conditionD 0.8455952 0.2449927 3.451513 0.0012237
conditionE -1.1168101 0.2449927 -4.558545 0.0000394

Putting everything together, we have:

m_ABC %>%
  tidy() %>%
  ggplot(aes(y = term)) +
  stat_dist_halfeye(
    aes(dist = "student_t", arg1 = df.residual(m_ABC), arg2 = estimate, arg3 = std.error)
  )

If we would rather see uncertainty in conditional means, we can instead use modelr::data_grid() along with broom::augment() (similar to how we can use modelr::data_grid() with tidybayes::add_fitted_draws() for Bayesian models). Here we want the confidence distribution for the mean in condition \(c\), \(\tilde\mu_c\):

\[ \tilde\mu_c \sim \textrm{student_t}\left(\nu, \hat\mu_c, \sigma_{\hat\mu_c} \right) \]

With:

Putting everything together, we have:

ABC %>%
  data_grid(condition) %>%
  augment(m_ABC, newdata = ., se_fit = TRUE) %>%
  ggplot(aes(y = condition)) +
  stat_dist_halfeye(
    aes(dist = "student_t", arg1 = df.residual(m_ABC), arg2 = .fitted, arg3 = .se.fit), 
    scale = .5
  ) +
  # we'll add the data back in too (scale = .5 above adjusts the halfeye height so
  # that the data fit in as well)
  geom_point(aes(x = response), data = ABC, pch = "|", size = 2, position = position_nudge(y = -.15))

Of course, this works with the entire stat_dist_... family. Here are gradient plots instead:

ABC %>%
  data_grid(condition) %>%
  augment(m_ABC, newdata = ., se_fit = TRUE) %>%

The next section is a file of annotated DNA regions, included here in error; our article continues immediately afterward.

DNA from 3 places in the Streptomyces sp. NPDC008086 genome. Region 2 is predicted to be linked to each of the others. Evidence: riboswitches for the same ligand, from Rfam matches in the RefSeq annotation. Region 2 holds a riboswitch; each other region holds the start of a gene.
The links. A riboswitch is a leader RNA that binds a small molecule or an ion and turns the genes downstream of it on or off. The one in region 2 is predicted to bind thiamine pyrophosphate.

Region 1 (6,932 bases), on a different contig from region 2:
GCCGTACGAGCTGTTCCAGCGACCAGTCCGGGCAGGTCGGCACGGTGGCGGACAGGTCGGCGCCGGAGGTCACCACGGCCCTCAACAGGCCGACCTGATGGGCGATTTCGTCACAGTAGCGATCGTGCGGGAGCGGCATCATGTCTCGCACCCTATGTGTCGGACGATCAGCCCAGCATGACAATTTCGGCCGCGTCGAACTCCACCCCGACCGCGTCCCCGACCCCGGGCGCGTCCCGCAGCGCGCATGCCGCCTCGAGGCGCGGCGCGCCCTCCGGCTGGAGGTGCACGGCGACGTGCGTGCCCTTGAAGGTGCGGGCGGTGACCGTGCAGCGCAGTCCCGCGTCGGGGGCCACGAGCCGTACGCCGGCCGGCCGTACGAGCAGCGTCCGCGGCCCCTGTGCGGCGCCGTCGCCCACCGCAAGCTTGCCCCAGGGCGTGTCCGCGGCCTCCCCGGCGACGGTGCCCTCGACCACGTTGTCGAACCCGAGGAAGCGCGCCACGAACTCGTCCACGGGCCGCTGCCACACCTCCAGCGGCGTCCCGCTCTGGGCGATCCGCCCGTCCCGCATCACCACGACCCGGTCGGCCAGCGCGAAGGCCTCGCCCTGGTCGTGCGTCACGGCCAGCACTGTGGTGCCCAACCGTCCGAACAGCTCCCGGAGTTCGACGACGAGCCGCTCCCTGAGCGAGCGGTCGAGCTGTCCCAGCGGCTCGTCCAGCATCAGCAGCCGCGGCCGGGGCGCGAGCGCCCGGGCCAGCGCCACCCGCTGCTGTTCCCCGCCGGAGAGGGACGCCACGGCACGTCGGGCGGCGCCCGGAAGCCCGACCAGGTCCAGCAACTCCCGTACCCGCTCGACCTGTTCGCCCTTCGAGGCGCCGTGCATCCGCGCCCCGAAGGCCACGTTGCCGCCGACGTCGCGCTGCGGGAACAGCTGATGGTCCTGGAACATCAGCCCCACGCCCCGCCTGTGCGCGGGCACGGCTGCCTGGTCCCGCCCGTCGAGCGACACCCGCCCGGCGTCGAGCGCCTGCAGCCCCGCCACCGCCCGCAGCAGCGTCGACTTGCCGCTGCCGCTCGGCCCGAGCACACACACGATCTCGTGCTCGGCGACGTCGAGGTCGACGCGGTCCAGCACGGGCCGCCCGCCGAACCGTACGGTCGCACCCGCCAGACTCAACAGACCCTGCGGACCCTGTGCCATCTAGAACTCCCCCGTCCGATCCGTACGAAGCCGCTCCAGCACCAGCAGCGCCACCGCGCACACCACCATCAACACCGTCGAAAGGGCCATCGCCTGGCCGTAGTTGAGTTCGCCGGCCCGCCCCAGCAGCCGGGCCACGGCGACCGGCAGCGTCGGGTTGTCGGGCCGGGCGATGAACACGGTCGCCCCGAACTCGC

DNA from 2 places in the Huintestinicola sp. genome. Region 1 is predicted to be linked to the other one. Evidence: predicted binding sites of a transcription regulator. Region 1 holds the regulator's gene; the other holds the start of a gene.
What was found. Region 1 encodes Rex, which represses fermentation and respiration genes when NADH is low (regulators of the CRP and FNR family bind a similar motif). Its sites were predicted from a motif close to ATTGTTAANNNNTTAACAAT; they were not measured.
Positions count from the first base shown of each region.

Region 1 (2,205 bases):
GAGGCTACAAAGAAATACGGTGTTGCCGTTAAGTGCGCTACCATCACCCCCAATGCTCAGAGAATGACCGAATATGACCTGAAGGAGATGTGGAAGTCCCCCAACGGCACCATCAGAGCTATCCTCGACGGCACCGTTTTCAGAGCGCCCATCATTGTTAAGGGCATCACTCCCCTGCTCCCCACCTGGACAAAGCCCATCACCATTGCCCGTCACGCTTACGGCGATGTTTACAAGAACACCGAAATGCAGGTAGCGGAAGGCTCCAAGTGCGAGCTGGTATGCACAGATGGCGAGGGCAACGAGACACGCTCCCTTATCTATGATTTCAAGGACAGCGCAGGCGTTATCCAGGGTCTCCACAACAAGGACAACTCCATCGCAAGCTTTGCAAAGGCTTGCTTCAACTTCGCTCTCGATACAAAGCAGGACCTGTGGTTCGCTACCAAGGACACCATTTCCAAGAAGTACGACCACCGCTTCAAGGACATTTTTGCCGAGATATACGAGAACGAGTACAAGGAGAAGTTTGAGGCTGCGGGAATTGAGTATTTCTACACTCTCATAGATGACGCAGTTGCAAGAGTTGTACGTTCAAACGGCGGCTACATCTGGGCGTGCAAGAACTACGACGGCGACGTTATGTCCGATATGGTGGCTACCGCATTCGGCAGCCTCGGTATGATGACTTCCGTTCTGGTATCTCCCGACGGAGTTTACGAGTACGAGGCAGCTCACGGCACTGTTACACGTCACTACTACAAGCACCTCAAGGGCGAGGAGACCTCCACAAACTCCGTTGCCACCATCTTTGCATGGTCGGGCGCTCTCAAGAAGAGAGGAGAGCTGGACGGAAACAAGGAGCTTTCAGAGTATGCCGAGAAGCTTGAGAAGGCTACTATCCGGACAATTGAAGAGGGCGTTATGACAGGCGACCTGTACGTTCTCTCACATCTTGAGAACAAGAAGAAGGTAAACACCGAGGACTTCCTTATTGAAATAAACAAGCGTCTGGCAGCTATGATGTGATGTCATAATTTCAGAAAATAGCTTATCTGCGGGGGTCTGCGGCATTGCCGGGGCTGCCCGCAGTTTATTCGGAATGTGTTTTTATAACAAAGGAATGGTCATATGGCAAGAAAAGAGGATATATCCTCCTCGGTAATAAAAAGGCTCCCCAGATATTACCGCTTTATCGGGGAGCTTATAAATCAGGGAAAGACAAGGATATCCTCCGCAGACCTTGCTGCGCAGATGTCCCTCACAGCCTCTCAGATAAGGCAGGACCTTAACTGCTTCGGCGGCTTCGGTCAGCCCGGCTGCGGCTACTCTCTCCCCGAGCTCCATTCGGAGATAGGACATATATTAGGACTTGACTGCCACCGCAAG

ggplot(aes(y = condition)) +
  stat_dist_gradientinterval(
    aes(dist = "student_t", arg1 = df.residual(m_ABC), arg2 = .fitted, arg3 = .se.fit), 
    scale = .5
  )

Or complementary cumulative distribution function (CCDF) bar plots:

ABC %>%
  data_grid(condition) %>%
  augment(m_ABC, newdata = ., se_fit = TRUE) %>%
  ggplot(aes(y = condition)) +
  stat_dist_ccdfinterval(
    aes(dist = "student_t", arg1 = df.residual(m_ABC), arg2 = .fitted, arg3 = .se.fit)
  )

We can also create quantile dotplots by using the dots family of geoms. Quantile dotplots show quantiles from a distribution (in this case, the sampling distribution), employing a frequency framing approach to uncertainty communication that can be easier for people to interpret (Kay et al. 2016, Fernandes et al. 2018):

ABC %>%
  data_grid(condition) %>%
  augment(m_ABC, newdata = ., se_fit = TRUE) %>%
  ggplot(aes(y = condition)) +
  stat_dist_dots(
    quantiles = 100,
    aes(dist = "student_t", arg1 = df.residual(m_ABC), arg2 = .fitted, arg3 = .se.fit)
  )

See vignette("slabinterval") for more examples of uncertainty geoms and stats in the slabinterval family.

For a fit line

The same principle of reconstructing the confidence distribution allows us to use stat_dist_lineribbon() to construct uncertainty bands around regression fit lines. Here we’ll reconstruct an example with the mtcars dataset from vignette("tidy-brms", package = "tidybayes"), but using lm() instead:

m_mpg = lm(mpg ~ hp * cyl, data = mtcars)

Again we’ll use modelr::data_grid() with broom::tidy(), but now we’ll employ stat_dist_lineribbon():

mtcars %>%
  group_by(cyl) %>%
  data_grid(hp = seq_range(hp, n = 101)) %>%
  augment(m_mpg, newdata = ., se_fit = TRUE) %>%
  ggplot(aes(x = hp, fill = ordered(cyl), color = ordered(cyl))) +
  stat_dist_lineribbon(
    aes(dist = "student_t", arg1 = df.residual(m_mpg), arg2 = .fitted, arg3 = .se.fit), 
    alpha = 1/4
  ) +
  geom_point(aes(y = mpg), data = mtcars) +
  
  scale_fill_brewer(palette = "Set2") +
  scale_color_brewer(palette = "Dark2") +
  labs(
    color = "cyl",
    fill = "cyl",
    y = "mpg"
  )

For more examples of using lineribbons, see vignette("lineribbon").